“The expiration date on Dade Phelan’s Speakership is plainly written on the bottle,” Patrick said in a statement. “Last night was a referendum on his leadership and Republican voters, the conservative majority, spoke with great clarity.”

Gov. Greg Abbott, who has expressed dissatisfaction with the House after members failed to pass his preferred school voucher bill last year, has remained silent on the race, a sign of indifference towards the speaker’s fate.

Phelan, who had never faced a primary challenger in his decade in office, retains the backing of local establishment Republicans, including the Orange and Jefferson GOP chairs and Beaumont Mayor Roy West.

But even the support of former Gov. Rick Perry, who attended two rallies for Phelan last month, was not enough to help avoid a runoff. He said the race was really about wealthy out-of-district detractors who want Phelan deposed for their own political reasons.

“My bet is that the bulk of the people who are trying to weigh in and tell you how to vote have never even been to Beaumont, have never even been to Orange County or Jasper County or Jefferson County,” Perry said at an event in Vidor.

Phelan, 48, is from one of the most prominent families in Beaumont, which traces its roots — and its wealth — to the Texas oil boom that began there. He framed his campaign around two themes: his history of securing funds for his district and delivering conservative policy wins in the House.

Phelan reminded voters that he secured investments for mental health, local colleges and disaster preparedness, including a $1.7 billion for statewide flood protection after Hurricane Harvey that greatly benefited his district.

The speaker and his deputies also shepherded the passage of conservative wish list items once considered too extreme for many Republicans, including a near-total ban on abortion and permitless carry of handguns in 2021. Abbott touted that session as the most conservative in modern history.

Last year, as Republican voters cited border security as the issue they care most about, Phelan’s House made crossing the Rio Grande illegally a state crime and appropriated $1.5 billion for border walls and fencing.

His reaction to attacks from the far-right that he is a sellout to the conservative causes is a mixture of confusion and exasperation.

“I’ve answered the call, year in and year out,” Phelan told the Tribune in January. “And not just on kitchen table issues that make Southeast Texas successful and growing, but on some of the most conservative bills that have ever passed the Legislature.”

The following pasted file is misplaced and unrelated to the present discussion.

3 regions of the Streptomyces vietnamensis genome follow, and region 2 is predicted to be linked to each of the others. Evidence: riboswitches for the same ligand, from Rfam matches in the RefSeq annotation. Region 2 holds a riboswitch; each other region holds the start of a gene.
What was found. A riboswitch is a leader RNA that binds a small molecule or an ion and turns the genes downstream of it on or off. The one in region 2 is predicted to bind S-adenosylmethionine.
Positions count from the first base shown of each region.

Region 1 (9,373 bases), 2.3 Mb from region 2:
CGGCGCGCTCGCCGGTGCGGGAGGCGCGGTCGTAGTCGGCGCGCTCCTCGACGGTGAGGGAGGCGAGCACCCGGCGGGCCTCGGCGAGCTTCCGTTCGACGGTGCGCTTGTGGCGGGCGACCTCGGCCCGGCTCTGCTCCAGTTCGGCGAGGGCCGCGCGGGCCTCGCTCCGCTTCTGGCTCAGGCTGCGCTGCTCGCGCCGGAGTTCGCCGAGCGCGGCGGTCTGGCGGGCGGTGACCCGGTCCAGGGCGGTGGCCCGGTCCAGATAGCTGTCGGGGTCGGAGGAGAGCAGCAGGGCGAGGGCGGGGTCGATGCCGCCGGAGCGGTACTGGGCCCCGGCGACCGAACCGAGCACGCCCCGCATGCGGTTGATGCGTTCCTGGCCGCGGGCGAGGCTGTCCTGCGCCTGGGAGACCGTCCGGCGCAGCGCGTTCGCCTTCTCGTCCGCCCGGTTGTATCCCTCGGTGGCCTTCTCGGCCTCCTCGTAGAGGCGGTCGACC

Covey, 34, is an oil and gas consultant who has attempted to position himself as the true conservative candidate in the race. From his perspective, Phelan is a sellout who was willing to put the interests of his constituents second to his ambition of winning the speaker’s gavel.

“You have two sides of the Republican Party,” Covey told the Tribune in January. “One is the Karl Rove-Bush line that Phelan is part of, and then one is the Trump-[Ted] Cruz line that says don’t compromise, stand for our principles, pass our priorities. Me and Speaker Phelan are in separate camps.”

Covey has echoed Paxton’s attacks in criticizing Phelan as too liberal.

He said the House’s border security bills last year were insufficient to address the problem. He blasted Phelan’s support for appointing Democratic committee chairs, which angers many Republican primary voters, though he was unable to name a conservative priority that has failed in the House as a result. Covey has also pledged support to the fringe Texas secession movement.

Covey has been heavily funded by Defend Texas Liberty, the political group chiefly bankrolled by Midland oilman Tim Dunn, a Paxton ally and conservative activist. Through January, half of Covey’s contributions had come via a single $50,000 check from the group.

The third candidate in the race, hairdresser and anti-tax crusader Alicia Davis, had little money and institutional support. She won just 10% of votes, but it was enough to prevent Phelan or Covey from capturing the majority needed to win outright.